In Opposition of Mandatory COVID-19 Vaccination: The Continued Importance of Medical Autonomy in the Pandemic
As nurses, we often find ourselves in positions where we must advocate for our patients’ wishes and beliefs; we must do this even when we ourselves do not share the same belief systems and wishes. We refer to these actions—on behalf of and in support of patient preference—as advocacy. Advocacy is one of the most important responsibilities carried by healthcare providers. Historically, these rights have been embraced by both health care providers and by society. In fact, autonomy—along with beneficence, nonmaleficence, and justice—is one of the four main principles that comprise the Nursing Code of Ethics. According to Varkey’s summary of philosophers Immanuel Kant and John Stuart Mill, “all persons have intrinsic and unconditional worth, and therefore, should have the power to make rational decisions and moral choices, and each should be allowed to exercise his or her capacity for self-determination” (2021). According to this ethical code, individual patients maintain the right to make their own decisions regarding treatment pathways, medical and surgical intervention, pharmacologic options, and end of life care. Clearly then, the right to medical autonomy cannot and should not exempt vaccination policy.
Since the appearance of the novel coronavirus in spring of 2020, tracking disease spread has been moved to the forefront of public consciousness. The Center for Disease Control (CDC) began tracking data related to COVID-19 on December 20, 2020; this data includes number of total infections, number of new infections, number of deaths following infection, and number of patients recovered. This data can be further stratified by state, county, and city. For worldwide data, the World Health Organization (WHO) maintains a Coronavirus dashboard to track global data related to the pandemic. According to the data provided on that site, as of September 15, there have been 226,844,344 confirmed cases of COVID-19, resulting in 4,666,334 deaths. To curb the spread of infection, a vaccine was released that ideally will decrease the number and spread of the disease. In recent months, many employers have released statements threatening to terminate employment of any individual who does not receive all doses of the proscribed vaccine within a certain timeframe, a policy that is clearly problematic when it comes to both ethics and autonomy.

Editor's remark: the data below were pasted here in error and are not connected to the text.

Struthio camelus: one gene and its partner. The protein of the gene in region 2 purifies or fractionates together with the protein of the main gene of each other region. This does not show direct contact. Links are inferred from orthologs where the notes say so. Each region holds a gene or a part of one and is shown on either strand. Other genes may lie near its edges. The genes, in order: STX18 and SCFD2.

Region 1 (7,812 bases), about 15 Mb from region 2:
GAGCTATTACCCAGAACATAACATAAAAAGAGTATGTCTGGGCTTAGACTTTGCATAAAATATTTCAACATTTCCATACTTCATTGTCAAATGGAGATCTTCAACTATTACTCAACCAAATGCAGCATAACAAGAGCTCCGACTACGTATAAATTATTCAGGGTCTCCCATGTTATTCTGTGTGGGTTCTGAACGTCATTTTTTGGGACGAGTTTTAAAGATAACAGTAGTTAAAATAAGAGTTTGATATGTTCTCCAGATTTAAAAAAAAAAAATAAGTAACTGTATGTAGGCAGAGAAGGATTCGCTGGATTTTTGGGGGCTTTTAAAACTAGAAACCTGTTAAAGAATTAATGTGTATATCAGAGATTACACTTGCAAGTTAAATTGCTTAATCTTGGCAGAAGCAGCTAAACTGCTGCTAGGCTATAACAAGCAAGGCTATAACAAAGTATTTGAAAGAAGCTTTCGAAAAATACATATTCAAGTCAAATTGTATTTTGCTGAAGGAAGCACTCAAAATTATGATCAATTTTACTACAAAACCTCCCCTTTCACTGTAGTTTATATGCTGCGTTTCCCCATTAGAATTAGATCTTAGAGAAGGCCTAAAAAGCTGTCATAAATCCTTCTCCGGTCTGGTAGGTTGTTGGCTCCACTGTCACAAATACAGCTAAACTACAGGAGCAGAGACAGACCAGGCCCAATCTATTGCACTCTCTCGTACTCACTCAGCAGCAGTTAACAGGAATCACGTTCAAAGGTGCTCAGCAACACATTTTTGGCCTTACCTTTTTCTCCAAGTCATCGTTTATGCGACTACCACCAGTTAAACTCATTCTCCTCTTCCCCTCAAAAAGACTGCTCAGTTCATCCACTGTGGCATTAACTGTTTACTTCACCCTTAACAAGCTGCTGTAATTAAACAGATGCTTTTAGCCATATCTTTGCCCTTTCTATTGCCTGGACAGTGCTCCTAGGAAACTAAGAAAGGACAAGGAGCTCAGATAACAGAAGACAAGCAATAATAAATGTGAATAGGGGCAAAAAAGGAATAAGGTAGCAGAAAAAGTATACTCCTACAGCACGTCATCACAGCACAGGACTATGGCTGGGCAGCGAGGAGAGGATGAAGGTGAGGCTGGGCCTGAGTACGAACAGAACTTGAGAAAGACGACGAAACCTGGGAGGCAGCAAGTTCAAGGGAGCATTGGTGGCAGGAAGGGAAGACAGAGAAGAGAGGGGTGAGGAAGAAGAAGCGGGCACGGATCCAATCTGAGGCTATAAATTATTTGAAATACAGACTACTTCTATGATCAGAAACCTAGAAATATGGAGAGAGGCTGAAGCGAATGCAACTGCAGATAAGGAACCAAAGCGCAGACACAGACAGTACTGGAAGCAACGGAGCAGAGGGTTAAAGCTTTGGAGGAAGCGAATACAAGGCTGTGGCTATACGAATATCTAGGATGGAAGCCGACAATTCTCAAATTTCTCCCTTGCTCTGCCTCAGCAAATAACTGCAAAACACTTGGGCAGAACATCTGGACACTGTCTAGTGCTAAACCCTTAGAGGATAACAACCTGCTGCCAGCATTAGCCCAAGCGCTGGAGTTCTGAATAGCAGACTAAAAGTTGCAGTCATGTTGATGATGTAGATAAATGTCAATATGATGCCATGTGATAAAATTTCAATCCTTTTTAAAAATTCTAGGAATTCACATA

In his report on the value of autonomy in medical ethics, Jukka Varelius (2006) describes freedom that is “at minimum, self-rule that is free from both controlling interference by others and from limitations, such as inadequate understanding, that prevent meaningful choice [and that] ‘the autonomous individual acts freely in accordance with a self-chosen plan.” He further asserts that “a person of diminished autonomy, by contrast, is in some respect controlled by others or incapable of deliberating or acting on the basis of his or her desires and plans. For example, prisoners and mentally retarded individuals often have diminished autonomy (2006).” Without even touching upon the numerous individual freedoms that we appreciate in this country related to topics as broad as religion and sexual preference, we also have historically enjoyed freedoms related to the individualization of our personal health.